Esorfranki Strengthens Order Book Even After Tough Year

Civil engineering and niche geotechnical group – Esorfranki - today announced weak results for the year to February 2011 that affirmed an extremely tough period for the group. Revenue fell 26,5% to R1,4 billion from R1,9 billion at the previous year-end and earnings dropped by 87% to R49,1 million. Esorfranki was hard-hit by the multiple challenges of a struggling construction sector, which were further exacerbated by unusually rainy weather and a number of exceptionally problematic contracts. Despite the adverse conditions the group proved its sustainability by ending the yearwith R1,9 billion secured work in hand and an additional R1,2 billion of pending awards about to kick off shortly. The group also began an overhaul of its operational structure during the year as part of a cost-cutting and brand enhancement initiative.

Depressed earnings reversed the prior year’s headline profit per share into a headline loss per share of 12,9 cents. Net asset value per share reduced by 13% to 238,86 cents. The group restructure incurred costs of R7 million, with loss-making contracts such as the N4 and Gautrain projects bleeding R90 million. In light of the poor performance Esorfranki declined to declare a dividend for the year. (The group had returned 15 cents a share to investors in FY2010.)

CEO Bernie Krone says he is pleased the group has survived the year of turmoil, albeit not unscathed. “Intensified competition and margin squeeze challenged every one of our resources, and saw all divisions across the board under-recover on overheads to push down profits.” He points to culprit conditions in the construction market such as increasing delays in contract awards, postponements and cancellations on existing work, unforeseen work obstructions on certain contracts, generally slow payments and bottlenecks on all public sector projects. He adds that the hiatus in the market following completion of the Soccer World Cup did not help matters.To further darken the picture of FY2011, he says Africa offered little respite with liquidity constraints hampering the release to market of new work and even progress on existing contracts.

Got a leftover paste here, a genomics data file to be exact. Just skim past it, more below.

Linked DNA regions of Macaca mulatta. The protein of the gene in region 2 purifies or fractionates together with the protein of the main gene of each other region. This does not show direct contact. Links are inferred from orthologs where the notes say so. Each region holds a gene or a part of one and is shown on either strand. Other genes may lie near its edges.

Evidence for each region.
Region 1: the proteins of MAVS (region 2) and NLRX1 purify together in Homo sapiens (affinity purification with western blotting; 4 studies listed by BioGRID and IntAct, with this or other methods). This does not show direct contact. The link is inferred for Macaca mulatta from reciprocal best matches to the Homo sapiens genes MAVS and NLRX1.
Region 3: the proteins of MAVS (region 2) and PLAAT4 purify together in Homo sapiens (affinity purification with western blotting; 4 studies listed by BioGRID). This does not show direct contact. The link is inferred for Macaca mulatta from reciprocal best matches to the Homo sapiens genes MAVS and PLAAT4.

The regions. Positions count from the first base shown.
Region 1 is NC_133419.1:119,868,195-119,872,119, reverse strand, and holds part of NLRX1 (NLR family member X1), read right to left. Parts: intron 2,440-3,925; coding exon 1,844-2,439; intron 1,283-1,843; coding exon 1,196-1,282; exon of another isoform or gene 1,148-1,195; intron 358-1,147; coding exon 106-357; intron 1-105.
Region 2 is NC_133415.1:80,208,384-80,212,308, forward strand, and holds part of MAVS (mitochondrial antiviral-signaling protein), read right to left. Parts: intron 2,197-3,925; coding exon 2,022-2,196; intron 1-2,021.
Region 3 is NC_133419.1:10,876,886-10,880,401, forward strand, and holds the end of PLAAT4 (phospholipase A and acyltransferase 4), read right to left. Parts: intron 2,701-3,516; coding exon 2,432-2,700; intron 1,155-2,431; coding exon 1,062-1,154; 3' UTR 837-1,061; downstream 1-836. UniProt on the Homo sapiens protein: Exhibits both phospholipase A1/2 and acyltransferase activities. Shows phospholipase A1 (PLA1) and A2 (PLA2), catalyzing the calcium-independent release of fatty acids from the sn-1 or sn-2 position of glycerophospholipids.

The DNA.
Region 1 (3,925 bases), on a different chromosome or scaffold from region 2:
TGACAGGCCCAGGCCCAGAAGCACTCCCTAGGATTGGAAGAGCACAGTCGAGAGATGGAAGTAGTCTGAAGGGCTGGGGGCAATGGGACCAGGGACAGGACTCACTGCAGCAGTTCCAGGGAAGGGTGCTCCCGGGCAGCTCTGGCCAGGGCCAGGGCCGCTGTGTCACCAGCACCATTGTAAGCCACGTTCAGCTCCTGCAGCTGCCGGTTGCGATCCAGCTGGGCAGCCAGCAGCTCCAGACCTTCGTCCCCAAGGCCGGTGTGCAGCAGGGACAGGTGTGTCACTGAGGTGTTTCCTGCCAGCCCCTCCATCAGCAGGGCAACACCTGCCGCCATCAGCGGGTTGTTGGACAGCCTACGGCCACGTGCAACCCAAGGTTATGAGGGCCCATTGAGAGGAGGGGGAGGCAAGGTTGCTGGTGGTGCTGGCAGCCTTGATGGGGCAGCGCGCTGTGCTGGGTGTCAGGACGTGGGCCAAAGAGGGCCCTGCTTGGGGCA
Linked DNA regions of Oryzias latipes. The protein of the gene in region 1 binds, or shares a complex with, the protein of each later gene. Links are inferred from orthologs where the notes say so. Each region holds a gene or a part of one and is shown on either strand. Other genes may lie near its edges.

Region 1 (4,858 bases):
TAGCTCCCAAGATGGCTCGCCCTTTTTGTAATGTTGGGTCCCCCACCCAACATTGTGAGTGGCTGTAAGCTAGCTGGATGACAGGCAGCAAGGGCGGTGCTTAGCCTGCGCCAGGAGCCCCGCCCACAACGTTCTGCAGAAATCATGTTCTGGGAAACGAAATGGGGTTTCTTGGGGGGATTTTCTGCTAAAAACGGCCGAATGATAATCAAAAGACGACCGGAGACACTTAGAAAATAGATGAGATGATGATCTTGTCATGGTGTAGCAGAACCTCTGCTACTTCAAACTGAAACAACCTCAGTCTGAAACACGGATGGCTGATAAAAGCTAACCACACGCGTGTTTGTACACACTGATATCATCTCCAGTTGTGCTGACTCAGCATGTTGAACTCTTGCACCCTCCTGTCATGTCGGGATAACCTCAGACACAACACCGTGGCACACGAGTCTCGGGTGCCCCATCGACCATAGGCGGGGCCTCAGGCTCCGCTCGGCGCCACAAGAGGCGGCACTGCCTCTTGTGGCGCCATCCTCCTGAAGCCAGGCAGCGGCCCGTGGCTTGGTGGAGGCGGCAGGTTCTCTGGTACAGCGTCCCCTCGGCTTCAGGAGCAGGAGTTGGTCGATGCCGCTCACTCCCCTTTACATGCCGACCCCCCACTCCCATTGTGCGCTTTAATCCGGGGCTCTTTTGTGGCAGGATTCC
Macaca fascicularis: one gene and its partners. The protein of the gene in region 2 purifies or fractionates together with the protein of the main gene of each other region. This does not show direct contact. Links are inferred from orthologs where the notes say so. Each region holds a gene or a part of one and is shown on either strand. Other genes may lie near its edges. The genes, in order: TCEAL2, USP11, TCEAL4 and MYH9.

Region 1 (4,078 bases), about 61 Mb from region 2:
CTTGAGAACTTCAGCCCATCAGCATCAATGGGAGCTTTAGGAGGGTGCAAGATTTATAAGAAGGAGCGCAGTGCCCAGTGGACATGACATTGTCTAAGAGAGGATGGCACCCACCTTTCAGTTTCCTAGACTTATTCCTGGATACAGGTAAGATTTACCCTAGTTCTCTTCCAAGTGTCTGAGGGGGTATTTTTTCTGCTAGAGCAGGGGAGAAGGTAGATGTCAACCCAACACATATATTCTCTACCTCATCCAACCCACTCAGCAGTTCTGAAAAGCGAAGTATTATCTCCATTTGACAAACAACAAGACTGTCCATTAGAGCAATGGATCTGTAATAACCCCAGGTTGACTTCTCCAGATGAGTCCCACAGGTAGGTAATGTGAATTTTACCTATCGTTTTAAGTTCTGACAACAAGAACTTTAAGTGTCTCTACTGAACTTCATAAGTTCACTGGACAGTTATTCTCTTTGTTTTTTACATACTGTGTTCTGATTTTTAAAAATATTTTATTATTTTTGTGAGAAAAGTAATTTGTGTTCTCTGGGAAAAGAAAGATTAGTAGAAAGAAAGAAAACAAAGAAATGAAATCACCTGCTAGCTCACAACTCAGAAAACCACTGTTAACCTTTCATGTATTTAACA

Krone says: “We kept our nose to the grindstone and our eye on business basics to curtail the damage as far as possible.” Esorfranki consolidated all operations under one subsidiary, moved most personnel and plant into its head office premises and combined the plant of two divisions –Civils and Pipelines – under one company, exploiting all synergies and common administrative requirements to significantly lower costs. Capital expenditure was also reduced by almost 50% to R50 million and restricted to essential upgrades and maintenance.Post year-end in March 2011 a rights offer was finalised boosting the statement of financial position (balance sheet) with a R200 million cash injection. “We have used the proceeds to have bank covenants waived and to re-negotiate favourable facility requirements,” says Krone.

Going forward he says the group is cautious but positive, bolstered by major new contract wins expected to translate into an improved performance. The Civils division (formerly Patula) leads the group’s contracts pool with new roads projects across the country valued at more than R650 million, as well as another R200 million worth of work in the mining industry and a project in Mozambique. Around R90 million worth of new piling contracts has been awarded to the Geotechnical division (comprising Franki Africa and Esor Africa), with the Pipelines division holding an order book at year-end of R264 million. The relatively small order book was initially boosted in December 2010 when the group received a letter of intent for work on the Western Aqueduct. Krone says Esorfranki is still hopeful of a favourable decision in this regard from the appeals process which competitor bidders launched last year.To gear up for the new contract awards, capex in the year ahead has been approved at a higher R278 million.

Krone does not brighten considerably when talking of short-term prospects in 2011/early 2012. “We are expecting to see a more tangible uptick in trading conditions in the construction sector later in 2012 and more markedly in 2013,” he says, referring to the longer-term growth drivers of rising global demand for resources and infrastructure development in South Africa and Africa. “Optimistic GDP projections for South Africa from 2012 and for other African countries including Angola, Mozambique, Mauritius and Tanzania support more promising prospects in the medium- to long-term.”He says the group is expending all efforts to reach mutually acceptable resolution with the Competition Commission in relation to Esorfranki’s inclusion in a piling industry investigation mid-2009. To counter short-term challenges, Krone concludes that Esorfranki will continue leveraging its strengthened balance sheet, established reputation and Level 4 BEE advantage to keep securing work as it is released to market and to maximize profitability on all projects for an improved performance.


Issued by: Envisage Communications
 Nicole Katz/Michèle Mackey
(011) 325 5944/ 082 497 9827
On behalf of: Esorfranki Limited
Bernie Krone, CEO
(011) 882 3906/ 083 259 5984

Share Code: ESR

Issue date: 26 May 2011